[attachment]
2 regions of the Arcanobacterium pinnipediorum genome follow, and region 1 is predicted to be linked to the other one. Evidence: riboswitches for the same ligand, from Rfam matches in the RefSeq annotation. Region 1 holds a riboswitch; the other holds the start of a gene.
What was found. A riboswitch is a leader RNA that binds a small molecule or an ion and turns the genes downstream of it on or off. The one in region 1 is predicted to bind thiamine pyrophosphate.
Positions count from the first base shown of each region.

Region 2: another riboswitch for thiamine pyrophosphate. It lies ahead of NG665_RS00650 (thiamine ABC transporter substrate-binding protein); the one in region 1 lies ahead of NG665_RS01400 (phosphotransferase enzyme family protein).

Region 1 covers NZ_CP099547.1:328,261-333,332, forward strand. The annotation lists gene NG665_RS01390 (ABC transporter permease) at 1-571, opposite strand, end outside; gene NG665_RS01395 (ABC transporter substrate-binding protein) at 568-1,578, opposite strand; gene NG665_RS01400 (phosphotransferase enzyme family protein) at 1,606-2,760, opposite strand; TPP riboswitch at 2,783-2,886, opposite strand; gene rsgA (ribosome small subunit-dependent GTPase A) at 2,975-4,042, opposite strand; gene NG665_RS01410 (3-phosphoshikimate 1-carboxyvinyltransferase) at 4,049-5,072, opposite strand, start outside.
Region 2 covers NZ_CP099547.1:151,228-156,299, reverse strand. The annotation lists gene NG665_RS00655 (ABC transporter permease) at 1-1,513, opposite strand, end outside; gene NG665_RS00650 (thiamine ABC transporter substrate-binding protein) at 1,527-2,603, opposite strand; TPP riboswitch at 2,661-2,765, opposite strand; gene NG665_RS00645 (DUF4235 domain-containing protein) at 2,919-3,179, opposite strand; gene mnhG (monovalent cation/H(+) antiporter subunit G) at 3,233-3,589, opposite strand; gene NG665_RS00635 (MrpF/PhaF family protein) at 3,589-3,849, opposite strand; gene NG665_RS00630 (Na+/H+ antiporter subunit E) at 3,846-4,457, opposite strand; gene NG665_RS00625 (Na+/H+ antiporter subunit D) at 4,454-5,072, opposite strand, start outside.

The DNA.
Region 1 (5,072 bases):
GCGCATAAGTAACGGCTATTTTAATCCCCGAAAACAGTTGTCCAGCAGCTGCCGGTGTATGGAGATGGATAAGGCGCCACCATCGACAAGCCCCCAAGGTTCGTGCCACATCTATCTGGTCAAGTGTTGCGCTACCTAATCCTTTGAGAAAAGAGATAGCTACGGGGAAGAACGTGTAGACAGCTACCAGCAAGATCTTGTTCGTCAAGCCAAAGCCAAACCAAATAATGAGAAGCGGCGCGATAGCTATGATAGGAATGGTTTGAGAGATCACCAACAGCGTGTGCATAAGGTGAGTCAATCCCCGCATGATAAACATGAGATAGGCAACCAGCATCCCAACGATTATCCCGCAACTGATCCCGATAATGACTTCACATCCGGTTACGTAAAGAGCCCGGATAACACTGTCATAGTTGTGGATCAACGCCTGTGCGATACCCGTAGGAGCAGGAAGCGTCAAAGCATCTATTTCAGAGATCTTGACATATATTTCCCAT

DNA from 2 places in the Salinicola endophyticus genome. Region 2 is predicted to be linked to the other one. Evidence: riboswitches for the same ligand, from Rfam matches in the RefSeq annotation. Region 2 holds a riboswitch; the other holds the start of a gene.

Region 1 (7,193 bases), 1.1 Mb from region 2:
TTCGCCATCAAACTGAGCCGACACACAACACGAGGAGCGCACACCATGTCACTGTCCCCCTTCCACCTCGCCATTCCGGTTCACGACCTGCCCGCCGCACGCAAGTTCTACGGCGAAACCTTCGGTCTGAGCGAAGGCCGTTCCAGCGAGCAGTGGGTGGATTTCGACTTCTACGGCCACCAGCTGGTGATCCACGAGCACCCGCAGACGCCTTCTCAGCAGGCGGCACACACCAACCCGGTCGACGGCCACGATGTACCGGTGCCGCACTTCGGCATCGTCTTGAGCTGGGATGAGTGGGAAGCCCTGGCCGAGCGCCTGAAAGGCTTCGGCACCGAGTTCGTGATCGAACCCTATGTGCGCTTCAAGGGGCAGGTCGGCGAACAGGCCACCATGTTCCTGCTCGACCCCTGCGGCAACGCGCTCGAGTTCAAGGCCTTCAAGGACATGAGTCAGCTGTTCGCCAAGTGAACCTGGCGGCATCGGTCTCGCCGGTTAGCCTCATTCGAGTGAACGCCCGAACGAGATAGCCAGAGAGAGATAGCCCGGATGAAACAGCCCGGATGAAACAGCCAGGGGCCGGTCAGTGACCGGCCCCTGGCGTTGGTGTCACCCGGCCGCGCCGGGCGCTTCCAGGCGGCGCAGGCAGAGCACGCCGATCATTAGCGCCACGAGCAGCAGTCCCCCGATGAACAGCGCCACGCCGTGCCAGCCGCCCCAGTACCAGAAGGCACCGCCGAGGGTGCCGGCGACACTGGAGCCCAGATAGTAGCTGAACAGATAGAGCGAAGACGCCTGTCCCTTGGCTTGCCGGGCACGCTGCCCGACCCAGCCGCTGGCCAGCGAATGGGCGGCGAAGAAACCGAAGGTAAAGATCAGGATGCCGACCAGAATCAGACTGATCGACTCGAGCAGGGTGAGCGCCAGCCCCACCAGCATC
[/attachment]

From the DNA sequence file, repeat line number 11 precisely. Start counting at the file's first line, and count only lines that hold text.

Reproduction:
Region 1 (7,193 bases), 1.1 Mb from region 2: